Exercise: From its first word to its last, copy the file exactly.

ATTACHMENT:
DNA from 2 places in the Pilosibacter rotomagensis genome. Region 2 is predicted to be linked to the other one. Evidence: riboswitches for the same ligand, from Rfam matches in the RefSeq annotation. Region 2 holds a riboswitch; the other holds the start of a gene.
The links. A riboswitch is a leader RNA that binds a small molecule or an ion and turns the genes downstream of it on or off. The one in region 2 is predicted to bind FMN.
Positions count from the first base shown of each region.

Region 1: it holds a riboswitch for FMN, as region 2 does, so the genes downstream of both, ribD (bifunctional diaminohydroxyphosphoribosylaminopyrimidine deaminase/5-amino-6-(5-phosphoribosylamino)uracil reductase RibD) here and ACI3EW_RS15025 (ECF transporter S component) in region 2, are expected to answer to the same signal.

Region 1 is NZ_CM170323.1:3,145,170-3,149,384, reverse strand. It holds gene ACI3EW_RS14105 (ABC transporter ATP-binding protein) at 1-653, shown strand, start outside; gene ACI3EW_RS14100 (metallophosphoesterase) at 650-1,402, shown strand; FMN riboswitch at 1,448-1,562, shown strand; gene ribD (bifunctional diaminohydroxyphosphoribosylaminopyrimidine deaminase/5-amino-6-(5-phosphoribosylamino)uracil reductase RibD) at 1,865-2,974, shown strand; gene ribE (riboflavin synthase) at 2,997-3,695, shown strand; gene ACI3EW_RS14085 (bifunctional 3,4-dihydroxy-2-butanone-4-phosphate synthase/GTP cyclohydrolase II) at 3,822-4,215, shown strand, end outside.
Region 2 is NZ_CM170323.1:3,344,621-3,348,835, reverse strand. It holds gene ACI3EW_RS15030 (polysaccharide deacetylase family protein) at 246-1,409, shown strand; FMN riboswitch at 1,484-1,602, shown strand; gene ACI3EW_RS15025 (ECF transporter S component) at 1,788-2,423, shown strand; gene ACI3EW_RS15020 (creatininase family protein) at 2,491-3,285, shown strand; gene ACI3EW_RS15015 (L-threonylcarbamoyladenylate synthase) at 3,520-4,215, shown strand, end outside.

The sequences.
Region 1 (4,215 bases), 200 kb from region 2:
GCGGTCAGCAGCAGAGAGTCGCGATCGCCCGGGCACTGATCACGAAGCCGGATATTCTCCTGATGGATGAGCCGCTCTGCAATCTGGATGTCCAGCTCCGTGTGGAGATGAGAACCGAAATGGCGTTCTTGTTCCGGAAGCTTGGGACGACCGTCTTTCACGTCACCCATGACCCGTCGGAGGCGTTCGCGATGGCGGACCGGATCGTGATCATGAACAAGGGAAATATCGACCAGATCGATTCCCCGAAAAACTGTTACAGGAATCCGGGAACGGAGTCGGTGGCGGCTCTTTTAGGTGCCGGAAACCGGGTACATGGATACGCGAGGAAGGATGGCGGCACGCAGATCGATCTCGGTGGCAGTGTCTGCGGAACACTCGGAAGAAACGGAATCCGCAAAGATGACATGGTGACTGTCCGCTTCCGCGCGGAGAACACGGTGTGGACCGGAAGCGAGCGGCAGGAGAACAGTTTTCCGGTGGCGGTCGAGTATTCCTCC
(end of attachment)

DNA from 2 places in the Pilosibacter rotomagensis genome. Region 2 is predicted to be linked to the other one. Evidence: riboswitches for the same ligand, from Rfam matches in the RefSeq annotation. Region 2 holds a riboswitch; the other holds the start of a gene.
The links. A riboswitch is a leader RNA that binds a small molecule or an ion and turns the genes downstream of it on or off. The one in region 2 is predicted to bind FMN.
Positions count from the first base shown of each region.

Region 1: it holds a riboswitch for FMN, as region 2 does, so the genes downstream of both, ribD (bifunctional diaminohydroxyphosphoribosylaminopyrimidine deaminase/5-amino-6-(5-phosphoribosylamino)uracil reductase RibD) here and ACI3EW_RS15025 (ECF transporter S component) in region 2, are expected to answer to the same signal.

Region 1 is NZ_CM170323.1:3,145,170-3,149,384, reverse strand. It holds gene ACI3EW_RS14105 (ABC transporter ATP-binding protein) at 1-653, shown strand, start outside; gene ACI3EW_RS14100 (metallophosphoesterase) at 650-1,402, shown strand; FMN riboswitch at 1,448-1,562, shown strand; gene ribD (bifunctional diaminohydroxyphosphoribosylaminopyrimidine deaminase/5-amino-6-(5-phosphoribosylamino)uracil reductase RibD) at 1,865-2,974, shown strand; gene ribE (riboflavin synthase) at 2,997-3,695, shown strand; gene ACI3EW_RS14085 (bifunctional 3,4-dihydroxy-2-butanone-4-phosphate synthase/GTP cyclohydrolase II) at 3,822-4,215, shown strand, end outside.
Region 2 is NZ_CM170323.1:3,344,621-3,348,835, reverse strand. It holds gene ACI3EW_RS15030 (polysaccharide deacetylase family protein) at 246-1,409, shown strand; FMN riboswitch at 1,484-1,602, shown strand; gene ACI3EW_RS15025 (ECF transporter S component) at 1,788-2,423, shown strand; gene ACI3EW_RS15020 (creatininase family protein) at 2,491-3,285, shown strand; gene ACI3EW_RS15015 (L-threonylcarbamoyladenylate synthase) at 3,520-4,215, shown strand, end outside.

The sequences.
Region 1 (4,215 bases), 200 kb from region 2:
GCGGTCAGCAGCAGAGAGTCGCGATCGCCCGGGCACTGATCACGAAGCCGGATATTCTCCTGATGGATGAGCCGCTCTGCAATCTGGATGTCCAGCTCCGTGTGGAGATGAGAACCGAAATGGCGTTCTTGTTCCGGAAGCTTGGGACGACCGTCTTTCACGTCACCCATGACCCGTCGGAGGCGTTCGCGATGGCGGACCGGATCGTGATCATGAACAAGGGAAATATCGACCAGATCGATTCCCCGAAAAACTGTTACAGGAATCCGGGAACGGAGTCGGTGGCGGCTCTTTTAGGTGCCGGAAACCGGGTACATGGATACGCGAGGAAGGATGGCGGCACGCAGATCGATCTCGGTGGCAGTGTCTGCGGAACACTCGGAAGAAACGGAATCCGCAAAGATGACATGGTGACTGTCCGCTTCCGCGCGGAGAACACGGTGTGGACCGGAAGCGAGCGGCAGGAGAACAGTTTTCCGGTGGCGGTCGAGTATTCCTCC